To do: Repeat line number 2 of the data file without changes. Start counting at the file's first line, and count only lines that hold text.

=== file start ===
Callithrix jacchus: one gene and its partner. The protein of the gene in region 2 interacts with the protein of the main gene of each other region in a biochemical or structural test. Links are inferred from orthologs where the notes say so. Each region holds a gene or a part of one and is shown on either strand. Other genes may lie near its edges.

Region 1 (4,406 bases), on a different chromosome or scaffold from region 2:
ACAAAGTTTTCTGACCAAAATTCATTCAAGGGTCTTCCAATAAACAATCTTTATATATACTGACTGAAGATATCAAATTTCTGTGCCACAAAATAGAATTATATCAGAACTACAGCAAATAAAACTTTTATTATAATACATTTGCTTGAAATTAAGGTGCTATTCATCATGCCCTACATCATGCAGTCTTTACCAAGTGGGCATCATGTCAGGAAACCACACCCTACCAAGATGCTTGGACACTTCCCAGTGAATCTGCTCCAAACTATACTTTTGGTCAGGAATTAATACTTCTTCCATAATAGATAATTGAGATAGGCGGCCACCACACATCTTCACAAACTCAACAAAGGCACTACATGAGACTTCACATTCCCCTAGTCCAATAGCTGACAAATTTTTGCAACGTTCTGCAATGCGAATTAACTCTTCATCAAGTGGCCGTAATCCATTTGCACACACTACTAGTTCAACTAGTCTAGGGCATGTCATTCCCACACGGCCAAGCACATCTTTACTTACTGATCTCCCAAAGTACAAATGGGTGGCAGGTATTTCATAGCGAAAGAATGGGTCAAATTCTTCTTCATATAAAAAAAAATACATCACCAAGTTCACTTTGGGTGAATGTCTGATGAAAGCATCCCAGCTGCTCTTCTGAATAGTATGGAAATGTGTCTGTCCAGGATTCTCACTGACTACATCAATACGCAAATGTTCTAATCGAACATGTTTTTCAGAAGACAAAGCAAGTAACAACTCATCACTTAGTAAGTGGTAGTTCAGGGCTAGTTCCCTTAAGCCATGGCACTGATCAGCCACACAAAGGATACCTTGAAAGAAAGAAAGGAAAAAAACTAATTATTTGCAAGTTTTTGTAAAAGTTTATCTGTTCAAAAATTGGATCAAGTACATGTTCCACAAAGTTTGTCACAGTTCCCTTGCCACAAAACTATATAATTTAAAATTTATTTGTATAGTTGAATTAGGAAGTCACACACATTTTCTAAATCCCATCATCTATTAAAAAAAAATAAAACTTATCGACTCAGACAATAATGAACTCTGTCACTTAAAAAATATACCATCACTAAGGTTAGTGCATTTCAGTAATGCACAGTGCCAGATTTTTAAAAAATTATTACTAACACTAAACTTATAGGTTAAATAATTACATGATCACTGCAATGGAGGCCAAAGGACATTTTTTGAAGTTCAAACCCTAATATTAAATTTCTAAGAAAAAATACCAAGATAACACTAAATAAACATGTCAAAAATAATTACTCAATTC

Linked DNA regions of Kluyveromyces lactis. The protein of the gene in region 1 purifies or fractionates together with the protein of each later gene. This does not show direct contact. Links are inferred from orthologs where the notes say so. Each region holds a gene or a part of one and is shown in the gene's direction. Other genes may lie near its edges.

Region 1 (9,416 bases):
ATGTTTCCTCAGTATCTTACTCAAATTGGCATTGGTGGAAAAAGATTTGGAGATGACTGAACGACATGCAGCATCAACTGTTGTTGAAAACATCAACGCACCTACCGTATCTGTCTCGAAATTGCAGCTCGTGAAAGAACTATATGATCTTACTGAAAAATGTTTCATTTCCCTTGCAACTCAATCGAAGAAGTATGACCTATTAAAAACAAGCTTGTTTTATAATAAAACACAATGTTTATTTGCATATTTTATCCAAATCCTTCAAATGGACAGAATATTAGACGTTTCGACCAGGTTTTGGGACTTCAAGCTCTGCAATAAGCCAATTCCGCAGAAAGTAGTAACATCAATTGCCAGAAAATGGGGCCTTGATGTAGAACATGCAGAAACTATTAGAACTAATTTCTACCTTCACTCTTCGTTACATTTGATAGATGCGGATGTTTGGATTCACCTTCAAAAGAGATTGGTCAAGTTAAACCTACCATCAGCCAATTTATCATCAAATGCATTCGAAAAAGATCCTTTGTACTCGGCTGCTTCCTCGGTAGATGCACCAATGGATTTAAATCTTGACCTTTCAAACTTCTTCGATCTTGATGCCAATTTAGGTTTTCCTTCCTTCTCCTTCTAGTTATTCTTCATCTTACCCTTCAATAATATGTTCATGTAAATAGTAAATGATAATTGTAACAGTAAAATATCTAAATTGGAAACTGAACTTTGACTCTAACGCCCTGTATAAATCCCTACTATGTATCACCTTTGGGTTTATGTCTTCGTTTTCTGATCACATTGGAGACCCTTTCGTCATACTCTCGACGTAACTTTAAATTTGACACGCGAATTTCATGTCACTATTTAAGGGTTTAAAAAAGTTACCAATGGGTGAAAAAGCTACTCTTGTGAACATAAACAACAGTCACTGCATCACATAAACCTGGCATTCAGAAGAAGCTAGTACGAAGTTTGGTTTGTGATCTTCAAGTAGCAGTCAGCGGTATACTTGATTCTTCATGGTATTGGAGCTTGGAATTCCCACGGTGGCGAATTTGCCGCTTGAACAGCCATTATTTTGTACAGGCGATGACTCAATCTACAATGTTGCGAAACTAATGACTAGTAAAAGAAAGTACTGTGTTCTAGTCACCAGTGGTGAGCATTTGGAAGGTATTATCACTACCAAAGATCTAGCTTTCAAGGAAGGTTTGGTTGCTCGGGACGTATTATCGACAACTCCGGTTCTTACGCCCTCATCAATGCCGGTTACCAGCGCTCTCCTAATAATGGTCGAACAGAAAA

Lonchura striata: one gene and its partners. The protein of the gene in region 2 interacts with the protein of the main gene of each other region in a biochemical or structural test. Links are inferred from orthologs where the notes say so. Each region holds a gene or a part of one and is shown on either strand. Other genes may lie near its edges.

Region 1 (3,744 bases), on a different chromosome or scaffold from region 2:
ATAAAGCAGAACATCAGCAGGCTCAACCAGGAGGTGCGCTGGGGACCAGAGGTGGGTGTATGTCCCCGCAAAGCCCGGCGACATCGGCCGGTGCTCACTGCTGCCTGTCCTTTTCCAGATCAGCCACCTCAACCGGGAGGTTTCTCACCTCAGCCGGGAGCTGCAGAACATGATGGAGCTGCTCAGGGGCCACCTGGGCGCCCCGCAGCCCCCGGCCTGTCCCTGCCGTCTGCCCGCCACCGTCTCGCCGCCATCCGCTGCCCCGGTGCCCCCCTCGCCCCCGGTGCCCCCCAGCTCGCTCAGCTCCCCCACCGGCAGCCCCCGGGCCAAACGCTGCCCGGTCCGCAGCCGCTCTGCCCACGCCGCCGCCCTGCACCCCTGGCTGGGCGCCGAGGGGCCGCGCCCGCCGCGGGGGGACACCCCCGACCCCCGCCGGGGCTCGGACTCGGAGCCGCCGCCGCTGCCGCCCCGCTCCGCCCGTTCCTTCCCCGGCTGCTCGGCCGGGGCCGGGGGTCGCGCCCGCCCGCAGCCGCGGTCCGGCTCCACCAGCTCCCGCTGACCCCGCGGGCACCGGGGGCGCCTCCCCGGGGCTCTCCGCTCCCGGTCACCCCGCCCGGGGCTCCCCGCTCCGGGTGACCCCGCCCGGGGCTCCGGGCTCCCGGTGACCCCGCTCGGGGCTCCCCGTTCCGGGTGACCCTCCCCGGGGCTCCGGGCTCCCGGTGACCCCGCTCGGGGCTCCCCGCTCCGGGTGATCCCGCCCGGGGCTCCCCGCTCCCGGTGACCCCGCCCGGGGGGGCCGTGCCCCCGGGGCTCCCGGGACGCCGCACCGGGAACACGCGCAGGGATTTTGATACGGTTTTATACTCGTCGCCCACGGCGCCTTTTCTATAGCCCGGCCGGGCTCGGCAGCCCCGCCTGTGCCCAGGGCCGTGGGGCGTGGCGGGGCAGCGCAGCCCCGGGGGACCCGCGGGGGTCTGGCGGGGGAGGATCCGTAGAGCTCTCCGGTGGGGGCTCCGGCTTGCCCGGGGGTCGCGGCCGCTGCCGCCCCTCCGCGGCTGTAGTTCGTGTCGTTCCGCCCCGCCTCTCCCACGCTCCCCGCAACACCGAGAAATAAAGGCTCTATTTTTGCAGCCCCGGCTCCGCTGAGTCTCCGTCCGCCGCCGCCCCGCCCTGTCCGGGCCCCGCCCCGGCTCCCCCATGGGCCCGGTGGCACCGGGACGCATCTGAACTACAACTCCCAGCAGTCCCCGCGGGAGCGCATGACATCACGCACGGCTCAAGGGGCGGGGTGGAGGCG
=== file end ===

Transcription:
Region 1 (4,406 bases), on a different chromosome or scaffold from region 2: